Osteoporosis: An Overview
Osteoporosis Tests and Diagnosis continued...
During an exam, your doctor will:
- Look at your age, consider whether women have reached menopause, whether you have ever broken a bone as an adult, your own family history, and your habits such as drinking, eating, and exercise.
- Ask about which medications you take. Some, such as corticosteroids taken long-term, can affect bone health adversely.
- Measure you to see if you have lost height. The doctor will inspect your spine. If it abnormally curves forward, that could be a sign that you've already had spinal fractures due to osteoporosis.
The bone density test results will help the doctor decide if you have osteoporosis. The test, which is noninvasive, can measure your bone density at the hip and spine.
Your doctor looks at the results, compares them to standards, and can determine if you have low bone density known as osteopenia, or even weaker bones, and osteoporosis.
Bone-maintenance drugs can help your bone health. These drugs help maintain bone density and can reduce fracture risk.
Examples of bisphosphonate drugs include:
- alendronate (Fosamax)
- alendronate sodium (Binosto)
- ibandronate (Boniva)
- risedronate (Actonel, Atelvia)
- zoledronic acid (Reclast)
Other drug options to protect against bone loss include:
- raloxifene (Evista): an estrogen-like drug that slows bone loss and helps increase bone thickness.
- teriparatide (Forteo): a synthetic form of parathyroid hormone for people with osteoporosis who are considered at high risk for fracture based on a doctor’s assessment.
If you start taking a bone-maintenance drug, be sure your doctor knows about all other medicines you are on. Some drugs can affect the bones, and your doctor may want to switch you to another drug or adjust the dose.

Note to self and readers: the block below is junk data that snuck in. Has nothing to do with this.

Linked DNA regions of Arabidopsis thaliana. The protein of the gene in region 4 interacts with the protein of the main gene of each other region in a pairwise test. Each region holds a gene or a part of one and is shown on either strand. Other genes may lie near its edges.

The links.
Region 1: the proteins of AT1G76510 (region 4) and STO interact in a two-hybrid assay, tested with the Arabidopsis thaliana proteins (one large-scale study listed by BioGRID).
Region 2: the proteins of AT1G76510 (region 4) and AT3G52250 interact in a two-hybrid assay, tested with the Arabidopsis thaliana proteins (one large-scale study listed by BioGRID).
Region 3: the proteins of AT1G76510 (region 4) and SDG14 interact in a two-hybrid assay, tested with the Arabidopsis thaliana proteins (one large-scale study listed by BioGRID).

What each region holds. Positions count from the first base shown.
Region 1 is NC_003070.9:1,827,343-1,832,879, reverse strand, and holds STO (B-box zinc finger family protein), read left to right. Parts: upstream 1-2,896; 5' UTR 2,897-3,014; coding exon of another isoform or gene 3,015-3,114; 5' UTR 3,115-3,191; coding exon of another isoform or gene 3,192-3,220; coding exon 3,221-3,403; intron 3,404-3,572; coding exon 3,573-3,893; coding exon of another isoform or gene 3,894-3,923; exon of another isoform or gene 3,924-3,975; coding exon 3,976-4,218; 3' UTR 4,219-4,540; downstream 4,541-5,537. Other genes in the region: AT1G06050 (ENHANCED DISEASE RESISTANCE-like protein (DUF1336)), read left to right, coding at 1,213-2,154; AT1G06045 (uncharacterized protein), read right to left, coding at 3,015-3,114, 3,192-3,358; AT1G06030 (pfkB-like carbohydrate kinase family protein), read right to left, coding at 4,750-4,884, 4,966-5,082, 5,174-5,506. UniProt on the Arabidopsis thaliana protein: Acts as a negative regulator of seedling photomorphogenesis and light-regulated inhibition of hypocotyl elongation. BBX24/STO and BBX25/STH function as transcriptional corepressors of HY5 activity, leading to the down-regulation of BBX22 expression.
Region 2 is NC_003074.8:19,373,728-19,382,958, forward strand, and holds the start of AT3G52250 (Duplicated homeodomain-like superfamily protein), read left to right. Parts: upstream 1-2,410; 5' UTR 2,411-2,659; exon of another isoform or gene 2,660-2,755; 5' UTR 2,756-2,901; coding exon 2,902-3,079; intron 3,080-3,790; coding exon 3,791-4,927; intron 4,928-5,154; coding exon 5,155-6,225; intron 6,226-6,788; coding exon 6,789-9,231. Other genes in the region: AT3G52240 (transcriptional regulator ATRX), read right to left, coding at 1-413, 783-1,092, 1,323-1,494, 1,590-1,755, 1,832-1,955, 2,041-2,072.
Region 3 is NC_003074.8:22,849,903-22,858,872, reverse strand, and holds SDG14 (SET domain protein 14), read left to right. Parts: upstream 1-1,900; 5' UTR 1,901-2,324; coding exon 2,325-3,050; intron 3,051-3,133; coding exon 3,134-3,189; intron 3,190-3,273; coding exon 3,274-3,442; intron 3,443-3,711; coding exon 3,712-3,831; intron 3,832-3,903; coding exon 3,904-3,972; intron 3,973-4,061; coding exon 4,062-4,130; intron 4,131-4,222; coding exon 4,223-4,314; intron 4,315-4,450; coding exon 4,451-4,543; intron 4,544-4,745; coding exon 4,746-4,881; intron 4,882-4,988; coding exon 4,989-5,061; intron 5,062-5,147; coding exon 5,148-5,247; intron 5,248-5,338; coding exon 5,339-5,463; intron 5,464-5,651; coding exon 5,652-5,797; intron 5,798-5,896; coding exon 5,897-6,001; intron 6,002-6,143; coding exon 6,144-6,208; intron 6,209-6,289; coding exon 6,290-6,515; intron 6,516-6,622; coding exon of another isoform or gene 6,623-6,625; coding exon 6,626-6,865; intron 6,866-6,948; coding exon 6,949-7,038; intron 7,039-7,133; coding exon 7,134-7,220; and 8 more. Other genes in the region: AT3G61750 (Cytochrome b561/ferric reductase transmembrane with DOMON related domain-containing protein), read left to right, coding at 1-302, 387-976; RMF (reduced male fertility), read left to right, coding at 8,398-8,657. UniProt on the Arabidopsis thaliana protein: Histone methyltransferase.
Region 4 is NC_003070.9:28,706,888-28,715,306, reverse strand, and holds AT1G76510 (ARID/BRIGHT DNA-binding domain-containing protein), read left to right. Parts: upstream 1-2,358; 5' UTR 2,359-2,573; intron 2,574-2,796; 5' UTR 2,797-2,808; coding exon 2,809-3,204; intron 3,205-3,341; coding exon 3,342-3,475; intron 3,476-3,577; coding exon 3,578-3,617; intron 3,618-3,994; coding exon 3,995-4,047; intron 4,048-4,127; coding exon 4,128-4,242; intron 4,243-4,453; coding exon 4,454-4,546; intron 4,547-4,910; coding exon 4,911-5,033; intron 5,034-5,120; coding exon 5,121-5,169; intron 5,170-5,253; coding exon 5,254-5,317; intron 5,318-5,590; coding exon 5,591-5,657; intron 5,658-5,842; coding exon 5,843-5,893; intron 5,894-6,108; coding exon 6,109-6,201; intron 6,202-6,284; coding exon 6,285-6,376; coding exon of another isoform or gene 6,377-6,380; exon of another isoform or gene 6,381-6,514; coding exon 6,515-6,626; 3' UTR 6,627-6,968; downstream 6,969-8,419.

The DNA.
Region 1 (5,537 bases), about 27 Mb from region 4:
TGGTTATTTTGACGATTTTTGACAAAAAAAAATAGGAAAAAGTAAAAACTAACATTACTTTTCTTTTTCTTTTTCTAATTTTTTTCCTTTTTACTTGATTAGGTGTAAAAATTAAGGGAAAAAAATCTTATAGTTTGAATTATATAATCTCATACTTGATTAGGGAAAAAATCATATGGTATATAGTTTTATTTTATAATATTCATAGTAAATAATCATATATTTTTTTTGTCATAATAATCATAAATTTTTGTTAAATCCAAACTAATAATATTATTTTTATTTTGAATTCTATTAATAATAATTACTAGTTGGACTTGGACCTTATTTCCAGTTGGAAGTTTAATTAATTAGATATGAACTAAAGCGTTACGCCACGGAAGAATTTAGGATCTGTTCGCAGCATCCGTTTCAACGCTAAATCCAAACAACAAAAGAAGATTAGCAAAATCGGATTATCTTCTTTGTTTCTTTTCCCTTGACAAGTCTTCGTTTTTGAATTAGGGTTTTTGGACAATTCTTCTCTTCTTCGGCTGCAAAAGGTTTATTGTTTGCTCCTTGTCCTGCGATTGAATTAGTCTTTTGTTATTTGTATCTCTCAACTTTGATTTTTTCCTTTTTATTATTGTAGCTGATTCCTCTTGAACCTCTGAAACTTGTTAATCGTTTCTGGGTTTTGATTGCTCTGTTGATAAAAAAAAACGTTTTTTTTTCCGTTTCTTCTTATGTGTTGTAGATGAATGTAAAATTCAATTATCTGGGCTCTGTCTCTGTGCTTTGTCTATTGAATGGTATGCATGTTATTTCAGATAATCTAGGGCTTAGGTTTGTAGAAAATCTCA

If you’re taking a bisphosphonate, you may be switched to another drug after five years. That is to avoid the risk, although low, of getting an uncommon thigh bone fracture linked with long-term use of bisphosphonates.
What to Expect After a Fracture
Fractures from osteoporosis often occur at the hip, wrist, and/or spine. Hip fractures often require surgery. Wrist fractures may need casting and/or surgery.
Spine fractures are the most common. About 700,000 spinal fractures occur a year. Weak bones can lead to a compression fracture in the vertebrae, the bones that form your spine. Over time, these fractures can change the strength and shape of your spine. You may lose height. Spine fractures sometimes can lead to chronic back pain. Soft, weak bones are the root of this problem.
Pain Relief Options for Fractures
Pain medicine and other therapies can help. Options include:
- Aspirin or acetaminophen (Actamin, Anacin AF, Tylenol).
- Non-steroidal anti-inflammatory medicines. Examples are ibuprofen (Advil, Dolgesic, Motrin, Nuprin) and naproxen (Aleve, Anaprox, Naprelan, Naprosyn). Both can reduce pain and swelling.
- If you need a stronger painkiller, your doctor can prescribe opioid pain medicines, such as codeine or morphine. However, doctors may discourage you from staying on these potent medicines long-term.
- Applying cold compresses or heat to the site can help the pain. You can pick, depending on which temperature feels best.
- Physical therapy can help you learn how to move properly, reducing risk for more fractures.